Author Topic: Learning about rust  (Read 9497 times)

Offline frgood

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Learning about rust
« on: September 23, 2014, 07:39:32 PM »
Recently, I've started on a couple of projects that involved light to moderate rust removal. I am starting a conversation here by listing my results with the hopes of getting more input from you.

For light rust I found references to using 0000 Steel Wool with some oil. I used this process to get surface rust off and it has produced a pretty good result. I found this really works for surface rust. I have one rifle that sat for several years and there is some pitting along with what looks like rusting (somehow) under the coating.

For this more aggressive attack, I found several YT videos and discussion regarding vinegar. I placed all my internal parts into a jar with white cleaning vinegar. after 24 hours a reaction had just barely started. Perhaps I had not degreased it sufficiently I had soaked and dried all the parts in a bath of Simple Green. After a week I finally had a brown morass of goo. This process simply required dumping the crappy vinegar, covering with Baking Soda and rinsing again. This process deactivates the vinegar. What I found is that several of the parts almost disintegrated. This meant to me that there was significant rust on those parts. The remaining parts I had to use a wire brush on my Dremel to clean. This left me with several pitted parts.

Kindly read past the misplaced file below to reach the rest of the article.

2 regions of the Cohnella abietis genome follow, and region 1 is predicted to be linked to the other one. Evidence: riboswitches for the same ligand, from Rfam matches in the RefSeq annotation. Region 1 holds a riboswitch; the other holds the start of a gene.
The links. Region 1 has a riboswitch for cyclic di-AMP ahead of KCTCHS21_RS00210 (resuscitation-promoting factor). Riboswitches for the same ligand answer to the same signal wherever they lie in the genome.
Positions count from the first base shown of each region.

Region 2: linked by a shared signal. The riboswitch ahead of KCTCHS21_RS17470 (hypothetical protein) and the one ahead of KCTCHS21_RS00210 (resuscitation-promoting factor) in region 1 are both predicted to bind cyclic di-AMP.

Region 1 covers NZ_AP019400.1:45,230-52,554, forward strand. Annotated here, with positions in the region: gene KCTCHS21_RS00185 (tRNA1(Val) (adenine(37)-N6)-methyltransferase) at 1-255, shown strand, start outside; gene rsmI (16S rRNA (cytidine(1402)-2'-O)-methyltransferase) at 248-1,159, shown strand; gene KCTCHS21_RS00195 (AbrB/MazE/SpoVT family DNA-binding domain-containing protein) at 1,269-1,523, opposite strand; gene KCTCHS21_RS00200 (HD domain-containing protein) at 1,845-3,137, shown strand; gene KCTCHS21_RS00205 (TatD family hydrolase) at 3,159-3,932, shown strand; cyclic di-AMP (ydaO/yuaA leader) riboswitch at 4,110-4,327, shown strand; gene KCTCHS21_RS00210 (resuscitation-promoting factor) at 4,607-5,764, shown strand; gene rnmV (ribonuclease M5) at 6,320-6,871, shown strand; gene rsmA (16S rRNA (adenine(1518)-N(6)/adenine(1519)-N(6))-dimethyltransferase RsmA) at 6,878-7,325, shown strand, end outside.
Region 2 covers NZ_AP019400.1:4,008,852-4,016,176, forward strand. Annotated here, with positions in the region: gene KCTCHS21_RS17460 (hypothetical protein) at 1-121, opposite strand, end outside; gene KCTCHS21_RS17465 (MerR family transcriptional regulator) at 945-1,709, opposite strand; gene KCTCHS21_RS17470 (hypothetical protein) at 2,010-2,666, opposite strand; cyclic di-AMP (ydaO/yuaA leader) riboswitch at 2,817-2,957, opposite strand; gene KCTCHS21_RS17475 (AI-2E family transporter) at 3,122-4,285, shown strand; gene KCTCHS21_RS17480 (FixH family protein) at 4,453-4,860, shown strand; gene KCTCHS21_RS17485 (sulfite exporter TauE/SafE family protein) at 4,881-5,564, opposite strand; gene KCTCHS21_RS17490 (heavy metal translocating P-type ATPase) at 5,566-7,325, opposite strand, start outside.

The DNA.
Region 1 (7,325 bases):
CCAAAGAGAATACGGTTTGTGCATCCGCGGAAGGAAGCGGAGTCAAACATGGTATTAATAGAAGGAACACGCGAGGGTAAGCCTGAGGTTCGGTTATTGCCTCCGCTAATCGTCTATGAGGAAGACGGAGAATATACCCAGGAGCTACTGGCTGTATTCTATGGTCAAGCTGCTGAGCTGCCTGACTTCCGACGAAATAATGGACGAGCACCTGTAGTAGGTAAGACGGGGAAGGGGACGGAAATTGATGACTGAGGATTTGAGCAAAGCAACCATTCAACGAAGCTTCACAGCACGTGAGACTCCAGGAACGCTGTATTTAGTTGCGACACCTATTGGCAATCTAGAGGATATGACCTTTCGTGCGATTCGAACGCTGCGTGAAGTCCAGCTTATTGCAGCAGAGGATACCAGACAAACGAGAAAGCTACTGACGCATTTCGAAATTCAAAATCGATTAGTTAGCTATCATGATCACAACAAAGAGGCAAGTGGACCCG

For the barrel I have ordered JB compound and hopefully this will buff out a couple rust spots in the barrel. I also learned a new term this week. Frosting. "Frosted is shiny steel color, but "frosted" looking without the glint of the steel." My bore is somewhat bright (for 1973) but will need some work.

For the more extreme cleaning electrolysis may be required. I found a link that reads very well and am looking forward to trying it when I find a suitable candidate.
What has been your experiences?

Offline Rodolfo Fierro

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Re: Learning about rust
« Reply #1 on: September 24, 2014, 07:19:21 AM »
Instead of vinegar I've used    Heavily rusted parts take more than 12 hours listed on the directions.  Just keep putting them back in the evapo-rust until they come out as bare metal.  I also want to mention bronze wool again.  It is easier on bluing than steel wool.  You can get both products on